6—The New Net The new new client is a growing presence in cyberspace. 38% of HNW’s have visited at least one social media site in the past 24 hours, and 40% prefer social media to the phone. 36% would rather get information from their financial advisor via social media. The number of HNW’s on Facebook doubled from 2010 to 2011, to 46%.

 7—The New Roadmap A manufacturing plant in Peru.  One child in school in China, another in New York.  Homes in 4 countries.  Accounts on 3 continents.  With 28% of HNW’s overall having residences in foreign countries – as many as 46% in Europe and 80% in the Middle East, and 19% having children living abroad, clearly not just the business or the outlook, but the lifestyle, of the new new client is pan-global, and with that comes a new set of needs. It’s a holistic picture, and one that expands the touch points of the client experience to 360-degrees. The world map is the new roadmap. Are you ready to navigate?

8—The New Retiree It may not be a matter of who, but whether.  Earned wealth is growing faster than inherited wealth with, according the the Merrill Lynch Cap Gemini World Wealth Report, earned wealth the primary wealth source (37%) of HNW’s vs. inherited wealth (18%). When they turn 50, HNW’s and UHNW’s will have decades of life ahead of them. And cashing out of a business today may mean a chance to find and fund a new venture, rather than fall back on the retirement plan.  The new new client mind set is far from the rocking chair and the gold watch.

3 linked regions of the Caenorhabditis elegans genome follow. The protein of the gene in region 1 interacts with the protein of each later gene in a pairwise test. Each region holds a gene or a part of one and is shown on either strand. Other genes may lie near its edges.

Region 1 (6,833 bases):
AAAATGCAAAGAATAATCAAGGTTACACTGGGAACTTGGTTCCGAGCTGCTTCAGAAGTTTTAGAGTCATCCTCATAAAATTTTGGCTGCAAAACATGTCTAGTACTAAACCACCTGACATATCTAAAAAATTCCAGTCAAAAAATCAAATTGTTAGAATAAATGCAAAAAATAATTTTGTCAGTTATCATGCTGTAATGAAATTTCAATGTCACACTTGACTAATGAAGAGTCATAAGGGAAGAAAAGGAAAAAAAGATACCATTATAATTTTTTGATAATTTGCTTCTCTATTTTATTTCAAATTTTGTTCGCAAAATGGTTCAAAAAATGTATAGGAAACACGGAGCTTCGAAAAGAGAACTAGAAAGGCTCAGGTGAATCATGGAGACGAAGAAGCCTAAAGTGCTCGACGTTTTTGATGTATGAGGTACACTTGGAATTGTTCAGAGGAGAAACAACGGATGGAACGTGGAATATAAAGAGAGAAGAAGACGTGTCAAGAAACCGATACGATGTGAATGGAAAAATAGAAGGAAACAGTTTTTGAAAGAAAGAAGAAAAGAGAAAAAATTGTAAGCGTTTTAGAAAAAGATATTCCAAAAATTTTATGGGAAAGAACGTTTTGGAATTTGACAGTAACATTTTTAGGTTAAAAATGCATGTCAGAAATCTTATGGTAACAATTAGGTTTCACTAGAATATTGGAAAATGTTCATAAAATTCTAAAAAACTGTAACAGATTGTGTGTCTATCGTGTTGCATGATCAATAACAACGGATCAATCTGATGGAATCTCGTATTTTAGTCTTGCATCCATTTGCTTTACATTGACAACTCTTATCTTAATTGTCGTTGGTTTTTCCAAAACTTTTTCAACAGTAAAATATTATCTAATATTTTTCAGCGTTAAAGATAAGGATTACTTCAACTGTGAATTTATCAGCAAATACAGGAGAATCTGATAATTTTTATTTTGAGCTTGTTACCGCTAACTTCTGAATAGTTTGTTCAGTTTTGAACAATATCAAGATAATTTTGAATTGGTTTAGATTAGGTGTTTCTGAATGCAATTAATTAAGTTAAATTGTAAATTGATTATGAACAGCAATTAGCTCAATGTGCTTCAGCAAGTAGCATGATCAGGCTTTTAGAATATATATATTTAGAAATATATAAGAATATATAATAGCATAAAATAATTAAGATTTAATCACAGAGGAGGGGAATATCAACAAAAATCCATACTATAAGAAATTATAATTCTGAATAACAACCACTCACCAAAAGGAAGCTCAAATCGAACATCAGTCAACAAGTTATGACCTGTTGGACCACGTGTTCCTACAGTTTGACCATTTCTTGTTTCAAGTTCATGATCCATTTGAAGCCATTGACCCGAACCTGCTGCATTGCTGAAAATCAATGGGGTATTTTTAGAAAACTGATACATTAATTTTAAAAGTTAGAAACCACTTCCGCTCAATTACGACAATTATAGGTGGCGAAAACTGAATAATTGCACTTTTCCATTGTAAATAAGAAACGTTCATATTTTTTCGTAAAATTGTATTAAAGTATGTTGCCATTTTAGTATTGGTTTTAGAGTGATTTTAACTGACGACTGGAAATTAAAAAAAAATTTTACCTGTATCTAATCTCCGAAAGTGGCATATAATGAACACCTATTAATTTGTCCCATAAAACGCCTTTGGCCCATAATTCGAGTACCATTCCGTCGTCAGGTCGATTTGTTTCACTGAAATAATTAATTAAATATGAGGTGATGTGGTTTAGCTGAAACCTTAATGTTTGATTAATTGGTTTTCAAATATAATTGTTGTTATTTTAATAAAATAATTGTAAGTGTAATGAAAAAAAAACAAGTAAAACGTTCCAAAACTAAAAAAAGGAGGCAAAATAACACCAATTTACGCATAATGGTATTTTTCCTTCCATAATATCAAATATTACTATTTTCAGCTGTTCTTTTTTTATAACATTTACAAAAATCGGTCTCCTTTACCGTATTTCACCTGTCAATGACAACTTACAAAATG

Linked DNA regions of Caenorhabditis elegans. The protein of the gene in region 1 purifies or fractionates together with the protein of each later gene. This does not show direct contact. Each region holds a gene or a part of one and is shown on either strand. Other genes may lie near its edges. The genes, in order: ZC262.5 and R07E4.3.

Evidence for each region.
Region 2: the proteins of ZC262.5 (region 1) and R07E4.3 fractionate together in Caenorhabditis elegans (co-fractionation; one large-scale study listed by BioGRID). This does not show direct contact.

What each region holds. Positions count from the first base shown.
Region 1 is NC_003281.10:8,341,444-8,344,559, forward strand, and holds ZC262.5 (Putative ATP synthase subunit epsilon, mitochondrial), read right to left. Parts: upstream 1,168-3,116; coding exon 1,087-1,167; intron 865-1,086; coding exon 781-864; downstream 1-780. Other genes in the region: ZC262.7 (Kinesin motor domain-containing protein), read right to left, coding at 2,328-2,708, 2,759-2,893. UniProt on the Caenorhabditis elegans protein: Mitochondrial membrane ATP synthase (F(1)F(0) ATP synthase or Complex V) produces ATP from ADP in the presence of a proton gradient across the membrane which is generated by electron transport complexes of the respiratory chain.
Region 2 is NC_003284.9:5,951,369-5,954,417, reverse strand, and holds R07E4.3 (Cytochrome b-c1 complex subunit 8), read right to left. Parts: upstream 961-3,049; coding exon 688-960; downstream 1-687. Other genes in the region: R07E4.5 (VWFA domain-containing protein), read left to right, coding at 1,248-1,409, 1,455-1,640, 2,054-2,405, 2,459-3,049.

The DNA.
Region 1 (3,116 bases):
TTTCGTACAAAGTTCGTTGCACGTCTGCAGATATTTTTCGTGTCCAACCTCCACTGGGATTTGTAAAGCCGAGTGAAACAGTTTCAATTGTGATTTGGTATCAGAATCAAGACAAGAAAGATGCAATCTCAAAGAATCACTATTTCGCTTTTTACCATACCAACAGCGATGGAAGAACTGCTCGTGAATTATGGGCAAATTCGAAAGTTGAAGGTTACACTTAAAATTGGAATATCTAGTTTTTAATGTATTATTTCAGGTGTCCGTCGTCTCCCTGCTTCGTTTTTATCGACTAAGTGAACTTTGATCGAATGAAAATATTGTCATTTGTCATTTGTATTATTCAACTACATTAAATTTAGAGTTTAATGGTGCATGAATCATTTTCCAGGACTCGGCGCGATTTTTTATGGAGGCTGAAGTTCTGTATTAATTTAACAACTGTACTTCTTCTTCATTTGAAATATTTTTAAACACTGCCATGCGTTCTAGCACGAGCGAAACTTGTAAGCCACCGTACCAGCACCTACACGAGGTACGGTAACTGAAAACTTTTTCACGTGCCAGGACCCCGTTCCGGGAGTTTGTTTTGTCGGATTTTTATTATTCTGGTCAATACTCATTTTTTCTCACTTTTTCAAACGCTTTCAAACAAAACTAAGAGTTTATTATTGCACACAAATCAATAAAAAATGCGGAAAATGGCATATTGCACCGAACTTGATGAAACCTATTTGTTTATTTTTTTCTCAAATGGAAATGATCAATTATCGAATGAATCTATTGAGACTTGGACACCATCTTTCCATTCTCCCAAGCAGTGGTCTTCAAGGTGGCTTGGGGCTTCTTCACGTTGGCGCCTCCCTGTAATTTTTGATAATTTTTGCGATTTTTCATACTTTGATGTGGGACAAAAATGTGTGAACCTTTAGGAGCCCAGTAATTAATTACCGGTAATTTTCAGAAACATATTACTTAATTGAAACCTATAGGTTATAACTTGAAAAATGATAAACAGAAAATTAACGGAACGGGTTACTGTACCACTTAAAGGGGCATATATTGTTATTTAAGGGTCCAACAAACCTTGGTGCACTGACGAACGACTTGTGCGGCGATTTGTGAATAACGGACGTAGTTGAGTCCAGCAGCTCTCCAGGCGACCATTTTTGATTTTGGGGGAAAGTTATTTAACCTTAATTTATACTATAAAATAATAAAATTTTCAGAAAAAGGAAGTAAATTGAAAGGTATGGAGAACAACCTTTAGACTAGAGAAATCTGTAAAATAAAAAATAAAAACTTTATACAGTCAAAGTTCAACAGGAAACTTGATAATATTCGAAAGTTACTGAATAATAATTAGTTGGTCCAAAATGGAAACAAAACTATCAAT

9—The New Next The Baby Boomers have not left the building, but the next generation is already not just in the house, but mobbing center stage. Generation Y, comparable in size to the Boomers, is in line to inherit the largest wealth transfer in history-- $41 trillion. They are brash, bold, passionate and fickle. They will not dutifully follow their parents to the bank—in fact, Nickles & Ashcraft’s Gen Next Study revealed that 90% of HNW’s age 20 to 30 change financial brands upon inheriting. Firms who give Gen Y short shrift are putting their future assets at risk. And don’t count on the parents. According to a 2011 U.S. Trust/Bank of America survey, many HNW’s have not given any real thought to their legacy planning.

10—The New Partnership The door to the new relationship may have been opened half a century ago by John F. Kennedy, who was known to have prioritized this question about those he met:“What’s he like?”  The new new client requires an up close and personal approach that examines life needs as well as financial needs—in fact, the two are usually seamless. Products without purpose will fall flat. Capital without context is shallow. The new relationship involves delving and understanding; psychographics, not just demographics; collaboration and empowerment; strategies and tactics, not didactics; needs-based services, delivering beyond platform capabilities.  The new new client wants not a relationship manager, but a relationship partner. And the new client experience is one of 360 degrees.

Comments or questions? I'd like to hear from you. liz@nicklesblacklabel.com

© 2017, Liz Nickles & Associates, Inc.